"I learned a long time ago to never say something negative in the press because then you sit next to them to dinner or you’re on a talk show together, and it’s mortifying. So I just say good things about people that others don’t love. That’s my politics."


As far as others go, you champion the "minorities who don't fit into their own minorities." Who are those people nowadays?


"The new people I want to march for are the people who are asexual, who hate sex and the heterosexual couples who have chosen not to have babies. That’s the most hated minority. I’m for them. I think they’re brave.”



Just about anyone who digs outsider moviemaking has drunk from the deliriously demented well of Baltimore filmmaker John Waters.Dubbed the Pope of Trash by William S. Burroughs, Waters helped pioneer the midnight movie genre in the '70s with twisted classics like Pink Flamingos, Female Trouble and Desperate Living, and spawned the celebrity of lovable drag queen/best friend Divine, a.k.a. Harris Milstead, who starred in most of Waters' early movies, including Polyester (1981) — which also offered the noxiously '50s-cinemahouse-inspired Odorama feature that allowed patrons to smell odors while they occurred in the film.

After his '70s-early-'80s underground reign, Waters began to make commercially successful kitsch-fests like Cry-Baby and Hairspray that have been adapted to Broadway, swerving from major-release comedy to freakazoid territory with hits like Serial Mom, Pecker, Cecil B. Demented and A Dirty Shame.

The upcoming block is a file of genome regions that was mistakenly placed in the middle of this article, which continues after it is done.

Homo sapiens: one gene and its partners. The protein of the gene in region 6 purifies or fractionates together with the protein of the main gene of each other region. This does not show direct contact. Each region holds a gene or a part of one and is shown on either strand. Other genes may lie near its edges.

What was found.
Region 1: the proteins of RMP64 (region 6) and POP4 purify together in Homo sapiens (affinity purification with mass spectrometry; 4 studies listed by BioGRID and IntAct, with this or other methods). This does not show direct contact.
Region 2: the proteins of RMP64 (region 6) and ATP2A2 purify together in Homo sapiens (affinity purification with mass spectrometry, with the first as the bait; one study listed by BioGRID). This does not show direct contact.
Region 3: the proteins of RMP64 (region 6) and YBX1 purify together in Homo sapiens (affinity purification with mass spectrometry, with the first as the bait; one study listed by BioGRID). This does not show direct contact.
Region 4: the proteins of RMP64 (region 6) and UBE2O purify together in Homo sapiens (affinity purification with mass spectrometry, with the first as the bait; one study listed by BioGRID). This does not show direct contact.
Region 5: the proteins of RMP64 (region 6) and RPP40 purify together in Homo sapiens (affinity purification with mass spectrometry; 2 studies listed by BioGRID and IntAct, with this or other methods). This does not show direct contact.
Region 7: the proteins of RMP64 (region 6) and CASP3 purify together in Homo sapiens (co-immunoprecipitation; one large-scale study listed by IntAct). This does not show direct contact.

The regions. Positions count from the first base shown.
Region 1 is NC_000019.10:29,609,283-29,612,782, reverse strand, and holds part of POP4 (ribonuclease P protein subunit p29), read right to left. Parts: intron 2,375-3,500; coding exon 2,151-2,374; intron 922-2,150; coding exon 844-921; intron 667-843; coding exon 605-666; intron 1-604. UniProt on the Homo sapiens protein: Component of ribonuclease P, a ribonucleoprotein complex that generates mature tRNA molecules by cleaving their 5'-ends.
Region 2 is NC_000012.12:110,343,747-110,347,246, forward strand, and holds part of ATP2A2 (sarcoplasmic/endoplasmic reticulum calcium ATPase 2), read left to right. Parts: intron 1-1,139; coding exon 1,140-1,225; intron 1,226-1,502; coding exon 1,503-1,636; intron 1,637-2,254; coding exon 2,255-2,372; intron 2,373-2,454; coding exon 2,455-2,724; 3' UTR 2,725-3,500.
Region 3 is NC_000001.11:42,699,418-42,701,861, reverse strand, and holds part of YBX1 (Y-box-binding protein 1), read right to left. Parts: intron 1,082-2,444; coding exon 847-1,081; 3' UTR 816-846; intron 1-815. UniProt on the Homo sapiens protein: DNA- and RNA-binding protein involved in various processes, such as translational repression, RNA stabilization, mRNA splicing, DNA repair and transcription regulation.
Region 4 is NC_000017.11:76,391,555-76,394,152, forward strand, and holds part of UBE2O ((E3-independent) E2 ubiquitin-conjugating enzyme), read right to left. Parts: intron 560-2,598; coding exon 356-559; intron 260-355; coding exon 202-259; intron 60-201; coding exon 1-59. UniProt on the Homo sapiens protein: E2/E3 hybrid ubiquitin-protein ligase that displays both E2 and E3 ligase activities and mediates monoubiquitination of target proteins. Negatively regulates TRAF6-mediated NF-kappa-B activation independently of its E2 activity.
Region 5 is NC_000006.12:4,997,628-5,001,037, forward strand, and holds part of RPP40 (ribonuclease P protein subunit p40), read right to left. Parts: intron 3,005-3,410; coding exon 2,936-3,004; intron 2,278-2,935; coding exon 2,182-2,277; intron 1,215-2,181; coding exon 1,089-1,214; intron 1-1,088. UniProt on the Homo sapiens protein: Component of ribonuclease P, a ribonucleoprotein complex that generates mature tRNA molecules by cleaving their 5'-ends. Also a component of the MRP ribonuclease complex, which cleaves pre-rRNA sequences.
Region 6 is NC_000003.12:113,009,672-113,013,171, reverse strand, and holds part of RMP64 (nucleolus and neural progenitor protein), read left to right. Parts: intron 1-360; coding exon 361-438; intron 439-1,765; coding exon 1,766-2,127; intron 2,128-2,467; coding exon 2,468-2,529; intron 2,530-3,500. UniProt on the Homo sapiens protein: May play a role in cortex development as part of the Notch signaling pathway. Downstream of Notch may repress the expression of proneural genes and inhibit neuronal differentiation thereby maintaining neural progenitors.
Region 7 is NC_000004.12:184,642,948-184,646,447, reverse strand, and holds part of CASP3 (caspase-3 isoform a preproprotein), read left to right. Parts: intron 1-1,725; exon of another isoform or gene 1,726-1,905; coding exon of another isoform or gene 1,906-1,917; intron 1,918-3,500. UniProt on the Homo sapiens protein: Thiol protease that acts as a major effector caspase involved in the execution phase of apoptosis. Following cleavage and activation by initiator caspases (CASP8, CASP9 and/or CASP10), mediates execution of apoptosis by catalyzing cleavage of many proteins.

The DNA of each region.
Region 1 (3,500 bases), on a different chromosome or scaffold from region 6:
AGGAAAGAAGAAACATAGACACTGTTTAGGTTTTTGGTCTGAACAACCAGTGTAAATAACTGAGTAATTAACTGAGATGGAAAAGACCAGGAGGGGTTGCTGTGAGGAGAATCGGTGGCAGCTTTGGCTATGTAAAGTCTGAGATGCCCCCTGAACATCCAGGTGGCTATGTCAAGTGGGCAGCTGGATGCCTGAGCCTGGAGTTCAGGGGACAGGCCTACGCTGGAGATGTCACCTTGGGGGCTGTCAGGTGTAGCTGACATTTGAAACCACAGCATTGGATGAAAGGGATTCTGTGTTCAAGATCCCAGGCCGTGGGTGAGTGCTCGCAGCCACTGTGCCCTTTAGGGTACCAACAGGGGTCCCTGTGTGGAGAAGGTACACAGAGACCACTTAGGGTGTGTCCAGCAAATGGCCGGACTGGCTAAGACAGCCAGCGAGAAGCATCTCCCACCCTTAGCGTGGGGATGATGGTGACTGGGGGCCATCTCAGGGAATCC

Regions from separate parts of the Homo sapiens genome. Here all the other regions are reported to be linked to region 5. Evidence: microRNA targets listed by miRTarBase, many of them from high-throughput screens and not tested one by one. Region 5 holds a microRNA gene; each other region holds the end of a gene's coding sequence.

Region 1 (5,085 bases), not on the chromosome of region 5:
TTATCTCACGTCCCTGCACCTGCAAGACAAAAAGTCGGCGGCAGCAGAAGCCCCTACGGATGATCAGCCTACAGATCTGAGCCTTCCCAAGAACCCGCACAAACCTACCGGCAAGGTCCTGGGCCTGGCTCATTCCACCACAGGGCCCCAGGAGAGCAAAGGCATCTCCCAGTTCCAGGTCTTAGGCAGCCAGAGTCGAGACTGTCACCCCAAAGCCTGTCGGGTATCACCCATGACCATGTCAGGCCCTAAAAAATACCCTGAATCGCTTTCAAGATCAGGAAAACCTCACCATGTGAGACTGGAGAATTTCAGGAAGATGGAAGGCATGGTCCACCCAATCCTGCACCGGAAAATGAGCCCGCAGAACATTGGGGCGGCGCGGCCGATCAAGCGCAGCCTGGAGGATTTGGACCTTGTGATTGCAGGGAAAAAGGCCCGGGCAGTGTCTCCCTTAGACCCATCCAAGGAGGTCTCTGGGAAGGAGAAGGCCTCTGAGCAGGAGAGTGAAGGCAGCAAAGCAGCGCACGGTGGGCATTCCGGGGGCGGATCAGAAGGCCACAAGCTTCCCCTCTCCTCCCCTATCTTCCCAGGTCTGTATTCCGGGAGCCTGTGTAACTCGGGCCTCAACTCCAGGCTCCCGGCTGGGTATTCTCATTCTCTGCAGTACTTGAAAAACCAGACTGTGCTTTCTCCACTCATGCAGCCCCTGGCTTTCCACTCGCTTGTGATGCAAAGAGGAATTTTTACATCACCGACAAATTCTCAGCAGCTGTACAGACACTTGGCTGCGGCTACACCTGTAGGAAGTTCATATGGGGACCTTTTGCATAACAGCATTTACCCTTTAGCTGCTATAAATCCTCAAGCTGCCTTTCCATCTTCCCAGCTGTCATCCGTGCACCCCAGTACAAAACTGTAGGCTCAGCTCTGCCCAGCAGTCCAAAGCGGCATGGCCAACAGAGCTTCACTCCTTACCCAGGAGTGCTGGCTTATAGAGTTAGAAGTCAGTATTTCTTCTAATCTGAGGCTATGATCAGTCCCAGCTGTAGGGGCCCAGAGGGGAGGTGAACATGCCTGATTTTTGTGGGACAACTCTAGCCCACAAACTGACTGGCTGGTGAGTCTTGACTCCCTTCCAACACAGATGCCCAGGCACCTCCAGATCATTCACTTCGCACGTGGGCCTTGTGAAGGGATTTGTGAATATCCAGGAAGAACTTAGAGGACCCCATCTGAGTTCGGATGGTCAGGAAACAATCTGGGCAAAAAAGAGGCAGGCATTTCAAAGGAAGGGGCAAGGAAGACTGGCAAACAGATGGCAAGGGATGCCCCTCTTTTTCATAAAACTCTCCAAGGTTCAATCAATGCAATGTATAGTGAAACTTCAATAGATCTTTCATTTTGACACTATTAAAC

Waters has endeared fans not only for his delight in deviant humor and sexual mischief — and catchy one liners about "cha-cha heels" and other middle-class perversions — but also because he always manages to come across as a gracious and charming gent with a silver tongue and equally snazzy fashion sense. Not only does he sport that trademark-thin mustache, Waters has an uncanny knack for human understanding — especially for society's misfits and disenfranchised. He consistently rises above his shock value as both an underground icon and bona fide superstar, giving good interview wherever he goes and detailing his observations in books like Director’s Cut (1997), John Waters: Change of Life (2004), Unwatchable (2006), Shock Value (rereleased 2005), Crackpot (rereleased 2003) and most recently Role Models (2010).

The director-author-modern art enthusiast's latest film in the works, Fruitcake, has Johnny Knoxville pegged to star (they worked together in the past in a Jackass film) but the project has been indeterminately delayed. In the meantime, Waters has been filling his down time touring colleges, meeting fans at book signings and speaking engagements via a one-man show called This Filthy World (shot for DVD in 2006 by Curb Your Enthusiasm's Jeff Garlin).

Waters visits USF's Theatre 1 for a free one-man show on Thurs., Jan. 27. Lucky for Creative Loafing, Waters is a fan and reads our paper during his frequent visits to the Tampa Bay area — he said so himself during a recent phone interview.